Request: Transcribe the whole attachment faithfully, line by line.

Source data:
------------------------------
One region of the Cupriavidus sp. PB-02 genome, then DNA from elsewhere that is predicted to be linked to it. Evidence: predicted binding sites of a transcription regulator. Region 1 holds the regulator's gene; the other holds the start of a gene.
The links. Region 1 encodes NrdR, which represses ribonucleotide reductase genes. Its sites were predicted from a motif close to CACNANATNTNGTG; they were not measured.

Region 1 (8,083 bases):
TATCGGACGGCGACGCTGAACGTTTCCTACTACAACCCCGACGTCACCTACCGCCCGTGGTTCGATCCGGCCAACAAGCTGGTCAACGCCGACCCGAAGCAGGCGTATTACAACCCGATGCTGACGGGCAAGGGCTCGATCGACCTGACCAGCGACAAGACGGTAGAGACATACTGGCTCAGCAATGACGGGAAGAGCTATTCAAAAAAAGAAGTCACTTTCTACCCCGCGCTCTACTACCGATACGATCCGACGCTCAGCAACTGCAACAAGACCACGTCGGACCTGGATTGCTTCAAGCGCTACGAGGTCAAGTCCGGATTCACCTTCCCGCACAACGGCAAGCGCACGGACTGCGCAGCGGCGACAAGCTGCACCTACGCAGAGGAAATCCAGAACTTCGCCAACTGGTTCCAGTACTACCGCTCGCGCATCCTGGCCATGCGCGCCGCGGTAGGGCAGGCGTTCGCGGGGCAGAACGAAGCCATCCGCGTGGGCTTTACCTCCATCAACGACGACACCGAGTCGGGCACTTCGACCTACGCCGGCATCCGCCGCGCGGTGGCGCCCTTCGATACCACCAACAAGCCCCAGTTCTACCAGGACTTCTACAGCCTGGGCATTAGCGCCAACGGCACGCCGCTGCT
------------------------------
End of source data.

One region of the Cupriavidus sp. PB-02 genome, then DNA from elsewhere that is predicted to be linked to it. Evidence: predicted binding sites of a transcription regulator. Region 1 holds the regulator's gene; the other holds the start of a gene.
The links. Region 1 encodes NrdR, which represses ribonucleotide reductase genes. Its sites were predicted from a motif close to CACNANATNTNGTG; they were not measured.

Region 1 (8,083 bases):
TATCGGACGGCGACGCTGAACGTTTCCTACTACAACCCCGACGTCACCTACCGCCCGTGGTTCGATCCGGCCAACAAGCTGGTCAACGCCGACCCGAAGCAGGCGTATTACAACCCGATGCTGACGGGCAAGGGCTCGATCGACCTGACCAGCGACAAGACGGTAGAGACATACTGGCTCAGCAATGACGGGAAGAGCTATTCAAAAAAAGAAGTCACTTTCTACCCCGCGCTCTACTACCGATACGATCCGACGCTCAGCAACTGCAACAAGACCACGTCGGACCTGGATTGCTTCAAGCGCTACGAGGTCAAGTCCGGATTCACCTTCCCGCACAACGGCAAGCGCACGGACTGCGCAGCGGCGACAAGCTGCACCTACGCAGAGGAAATCCAGAACTTCGCCAACTGGTTCCAGTACTACCGCTCGCGCATCCTGGCCATGCGCGCCGCGGTAGGGCAGGCGTTCGCGGGGCAGAACGAAGCCATCCGCGTGGGCTTTACCTCCATCAACGACGACACCGAGTCGGGCACTTCGACCTACGCCGGCATCCGCCGCGCGGTGGCGCCCTTCGATACCACCAACAAGCCCCAGTTCTACCAGGACTTCTACAGCCTGGGCATTAGCGCCAACGGCACGCCGCTGCT